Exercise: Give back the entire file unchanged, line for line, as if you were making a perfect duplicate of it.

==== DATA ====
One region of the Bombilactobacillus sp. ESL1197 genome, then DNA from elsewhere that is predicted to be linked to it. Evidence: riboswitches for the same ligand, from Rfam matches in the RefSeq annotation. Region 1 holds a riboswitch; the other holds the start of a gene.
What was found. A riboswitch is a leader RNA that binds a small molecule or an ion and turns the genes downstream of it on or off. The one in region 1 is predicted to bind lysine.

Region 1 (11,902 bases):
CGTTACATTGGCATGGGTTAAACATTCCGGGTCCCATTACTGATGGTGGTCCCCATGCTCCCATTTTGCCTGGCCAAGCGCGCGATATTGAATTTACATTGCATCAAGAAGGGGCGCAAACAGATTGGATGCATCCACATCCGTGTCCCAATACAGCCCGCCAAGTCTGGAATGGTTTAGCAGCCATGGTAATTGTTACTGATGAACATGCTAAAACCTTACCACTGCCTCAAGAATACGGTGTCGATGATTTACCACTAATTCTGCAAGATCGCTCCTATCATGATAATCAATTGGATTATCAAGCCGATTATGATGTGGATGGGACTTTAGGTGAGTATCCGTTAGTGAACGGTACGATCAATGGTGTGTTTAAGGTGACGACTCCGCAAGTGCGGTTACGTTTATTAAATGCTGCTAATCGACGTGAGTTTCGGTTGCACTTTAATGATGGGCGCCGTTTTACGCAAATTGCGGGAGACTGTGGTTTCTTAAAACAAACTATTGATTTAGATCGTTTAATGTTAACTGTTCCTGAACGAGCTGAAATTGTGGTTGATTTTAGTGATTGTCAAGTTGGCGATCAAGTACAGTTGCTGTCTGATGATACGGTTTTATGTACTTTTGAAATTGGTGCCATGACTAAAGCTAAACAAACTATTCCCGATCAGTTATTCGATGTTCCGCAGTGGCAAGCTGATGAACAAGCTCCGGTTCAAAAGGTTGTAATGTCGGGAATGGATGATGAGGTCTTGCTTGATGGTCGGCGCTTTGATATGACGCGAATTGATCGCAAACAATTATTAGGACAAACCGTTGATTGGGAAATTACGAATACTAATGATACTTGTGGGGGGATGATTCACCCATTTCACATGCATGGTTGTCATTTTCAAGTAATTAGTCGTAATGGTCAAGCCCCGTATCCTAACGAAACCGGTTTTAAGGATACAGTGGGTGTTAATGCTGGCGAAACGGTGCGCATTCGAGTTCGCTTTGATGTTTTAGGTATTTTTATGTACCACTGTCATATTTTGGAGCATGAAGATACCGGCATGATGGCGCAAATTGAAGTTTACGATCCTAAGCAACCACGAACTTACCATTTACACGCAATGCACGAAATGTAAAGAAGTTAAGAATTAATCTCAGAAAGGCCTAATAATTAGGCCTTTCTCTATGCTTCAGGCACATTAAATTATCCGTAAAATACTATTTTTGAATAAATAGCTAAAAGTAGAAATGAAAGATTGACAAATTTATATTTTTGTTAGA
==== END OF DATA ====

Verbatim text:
One region of the Bombilactobacillus sp. ESL1197 genome, then DNA from elsewhere that is predicted to be linked to it. Evidence: riboswitches for the same ligand, from Rfam matches in the RefSeq annotation. Region 1 holds a riboswitch; the other holds the start of a gene.
What was found. A riboswitch is a leader RNA that binds a small molecule or an ion and turns the genes downstream of it on or off. The one in region 1 is predicted to bind lysine.

Region 1 (11,902 bases):
CGTTACATTGGCATGGGTTAAACATTCCGGGTCCCATTACTGATGGTGGTCCCCATGCTCCCATTTTGCCTGGCCAAGCGCGCGATATTGAATTTACATTGCATCAAGAAGGGGCGCAAACAGATTGGATGCATCCACATCCGTGTCCCAATACAGCCCGCCAAGTCTGGAATGGTTTAGCAGCCATGGTAATTGTTACTGATGAACATGCTAAAACCTTACCACTGCCTCAAGAATACGGTGTCGATGATTTACCACTAATTCTGCAAGATCGCTCCTATCATGATAATCAATTGGATTATCAAGCCGATTATGATGTGGATGGGACTTTAGGTGAGTATCCGTTAGTGAACGGTACGATCAATGGTGTGTTTAAGGTGACGACTCCGCAAGTGCGGTTACGTTTATTAAATGCTGCTAATCGACGTGAGTTTCGGTTGCACTTTAATGATGGGCGCCGTTTTACGCAAATTGCGGGAGACTGTGGTTTCTTAAAACAAACTATTGATTTAGATCGTTTAATGTTAACTGTTCCTGAACGAGCTGAAATTGTGGTTGATTTTAGTGATTGTCAAGTTGGCGATCAAGTACAGTTGCTGTCTGATGATACGGTTTTATGTACTTTTGAAATTGGTGCCATGACTAAAGCTAAACAAACTATTCCCGATCAGTTATTCGATGTTCCGCAGTGGCAAGCTGATGAACAAGCTCCGGTTCAAAAGGTTGTAATGTCGGGAATGGATGATGAGGTCTTGCTTGATGGTCGGCGCTTTGATATGACGCGAATTGATCGCAAACAATTATTAGGACAAACCGTTGATTGGGAAATTACGAATACTAATGATACTTGTGGGGGGATGATTCACCCATTTCACATGCATGGTTGTCATTTTCAAGTAATTAGTCGTAATGGTCAAGCCCCGTATCCTAACGAAACCGGTTTTAAGGATACAGTGGGTGTTAATGCTGGCGAAACGGTGCGCATTCGAGTTCGCTTTGATGTTTTAGGTATTTTTATGTACCACTGTCATATTTTGGAGCATGAAGATACCGGCATGATGGCGCAAATTGAAGTTTACGATCCTAAGCAACCACGAACTTACCATTTACACGCAATGCACGAAATGTAAAGAAGTTAAGAATTAATCTCAGAAAGGCCTAATAATTAGGCCTTTCTCTATGCTTCAGGCACATTAAATTATCCGTAAAATACTATTTTTGAATAAATAGCTAAAAGTAGAAATGAAAGATTGACAAATTTATATTTTTGTTAGA